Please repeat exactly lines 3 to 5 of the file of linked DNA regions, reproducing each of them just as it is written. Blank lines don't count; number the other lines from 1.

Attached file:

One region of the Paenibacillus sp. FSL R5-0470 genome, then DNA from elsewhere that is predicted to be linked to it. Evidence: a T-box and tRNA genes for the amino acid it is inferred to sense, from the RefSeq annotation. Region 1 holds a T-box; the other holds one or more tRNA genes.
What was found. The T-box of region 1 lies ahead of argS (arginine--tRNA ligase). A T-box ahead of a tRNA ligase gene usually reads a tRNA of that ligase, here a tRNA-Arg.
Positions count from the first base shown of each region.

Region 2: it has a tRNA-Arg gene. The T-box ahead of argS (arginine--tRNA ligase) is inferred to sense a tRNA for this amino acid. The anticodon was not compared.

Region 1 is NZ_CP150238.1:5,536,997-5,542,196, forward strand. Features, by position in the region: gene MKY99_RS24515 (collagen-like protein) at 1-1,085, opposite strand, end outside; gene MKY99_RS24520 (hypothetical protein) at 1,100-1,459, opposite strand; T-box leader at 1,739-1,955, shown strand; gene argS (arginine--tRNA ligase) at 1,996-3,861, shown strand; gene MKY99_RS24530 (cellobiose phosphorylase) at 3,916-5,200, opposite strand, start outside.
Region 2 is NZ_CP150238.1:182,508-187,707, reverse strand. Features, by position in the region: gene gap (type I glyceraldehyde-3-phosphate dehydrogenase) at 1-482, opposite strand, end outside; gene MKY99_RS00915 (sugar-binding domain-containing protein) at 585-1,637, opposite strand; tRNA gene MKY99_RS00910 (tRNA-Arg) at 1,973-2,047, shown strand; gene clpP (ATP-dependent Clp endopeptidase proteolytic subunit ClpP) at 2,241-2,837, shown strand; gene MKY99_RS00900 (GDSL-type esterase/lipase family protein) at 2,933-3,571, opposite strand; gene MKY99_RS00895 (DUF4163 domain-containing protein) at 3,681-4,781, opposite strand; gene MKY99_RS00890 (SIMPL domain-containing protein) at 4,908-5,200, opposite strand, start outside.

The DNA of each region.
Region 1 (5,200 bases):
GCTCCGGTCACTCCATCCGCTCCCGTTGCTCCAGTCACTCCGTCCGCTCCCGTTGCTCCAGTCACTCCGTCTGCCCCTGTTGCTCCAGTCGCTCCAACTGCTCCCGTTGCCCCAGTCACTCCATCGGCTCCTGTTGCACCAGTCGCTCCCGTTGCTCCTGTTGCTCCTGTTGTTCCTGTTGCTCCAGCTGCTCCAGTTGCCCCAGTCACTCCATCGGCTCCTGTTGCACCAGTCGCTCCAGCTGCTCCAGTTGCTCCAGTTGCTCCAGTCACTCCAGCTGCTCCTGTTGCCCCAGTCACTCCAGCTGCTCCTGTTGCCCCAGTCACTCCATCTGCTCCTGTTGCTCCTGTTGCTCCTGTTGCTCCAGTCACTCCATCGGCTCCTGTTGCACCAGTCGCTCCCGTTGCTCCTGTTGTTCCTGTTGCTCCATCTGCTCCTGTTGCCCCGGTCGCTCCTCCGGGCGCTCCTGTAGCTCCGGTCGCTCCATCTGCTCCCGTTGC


Positions count from the first base shown of each region.

Region 2: it has a tRNA-Arg gene. The T-box ahead of argS (arginine--tRNA ligase) is inferred to sense a tRNA for this amino acid. The anticodon was not compared.

Region 1 is NZ_CP150238.1:5,536,997-5,542,196, forward strand. Features, by position in the region: gene MKY99_RS24515 (collagen-like protein) at 1-1,085, opposite strand, end outside; gene MKY99_RS24520 (hypothetical protein) at 1,100-1,459, opposite strand; T-box leader at 1,739-1,955, shown strand; gene argS (arginine--tRNA ligase) at 1,996-3,861, shown strand; gene MKY99_RS24530 (cellobiose phosphorylase) at 3,916-5,200, opposite strand, start outside.